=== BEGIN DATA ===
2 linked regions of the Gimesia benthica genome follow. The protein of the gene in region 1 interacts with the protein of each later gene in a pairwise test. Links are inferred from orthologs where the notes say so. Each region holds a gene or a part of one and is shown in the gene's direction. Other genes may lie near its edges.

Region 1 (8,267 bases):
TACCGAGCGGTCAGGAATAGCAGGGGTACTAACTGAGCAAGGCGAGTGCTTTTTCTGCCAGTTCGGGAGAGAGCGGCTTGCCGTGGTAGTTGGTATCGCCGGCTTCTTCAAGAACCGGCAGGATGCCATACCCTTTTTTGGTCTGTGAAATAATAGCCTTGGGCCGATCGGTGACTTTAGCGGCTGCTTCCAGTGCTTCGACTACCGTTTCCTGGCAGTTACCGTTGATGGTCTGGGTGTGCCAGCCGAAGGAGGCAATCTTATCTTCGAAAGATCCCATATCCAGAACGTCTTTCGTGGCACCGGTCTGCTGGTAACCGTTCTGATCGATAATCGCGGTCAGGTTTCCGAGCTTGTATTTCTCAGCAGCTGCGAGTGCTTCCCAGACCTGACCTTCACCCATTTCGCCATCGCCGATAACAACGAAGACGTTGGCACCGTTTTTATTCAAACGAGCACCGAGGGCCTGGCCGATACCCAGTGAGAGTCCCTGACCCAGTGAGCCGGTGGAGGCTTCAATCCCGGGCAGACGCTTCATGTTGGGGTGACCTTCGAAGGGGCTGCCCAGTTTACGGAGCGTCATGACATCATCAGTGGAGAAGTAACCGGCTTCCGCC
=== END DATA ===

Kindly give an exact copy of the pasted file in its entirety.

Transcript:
2 linked regions of the Gimesia benthica genome follow. The protein of the gene in region 1 interacts with the protein of each later gene in a pairwise test. Links are inferred from orthologs where the notes say so. Each region holds a gene or a part of one and is shown in the gene's direction. Other genes may lie near its edges.

Region 1 (8,267 bases):
TACCGAGCGGTCAGGAATAGCAGGGGTACTAACTGAGCAAGGCGAGTGCTTTTTCTGCCAGTTCGGGAGAGAGCGGCTTGCCGTGGTAGTTGGTATCGCCGGCTTCTTCAAGAACCGGCAGGATGCCATACCCTTTTTTGGTCTGTGAAATAATAGCCTTGGGCCGATCGGTGACTTTAGCGGCTGCTTCCAGTGCTTCGACTACCGTTTCCTGGCAGTTACCGTTGATGGTCTGGGTGTGCCAGCCGAAGGAGGCAATCTTATCTTCGAAAGATCCCATATCCAGAACGTCTTTCGTGGCACCGGTCTGCTGGTAACCGTTCTGATCGATAATCGCGGTCAGGTTTCCGAGCTTGTATTTCTCAGCAGCTGCGAGTGCTTCCCAGACCTGACCTTCACCCATTTCGCCATCGCCGATAACAACGAAGACGTTGGCACCGTTTTTATTCAAACGAGCACCGAGGGCCTGGCCGATACCCAGTGAGAGTCCCTGACCCAGTGAGCCGGTGGAGGCTTCAATCCCGGGCAGACGCTTCATGTTGGGGTGACCTTCGAAGGGGCTGCCCAGTTTACGGAGCGTCATGACATCATCAGTGGAGAAGTAACCGGCTTCCGCC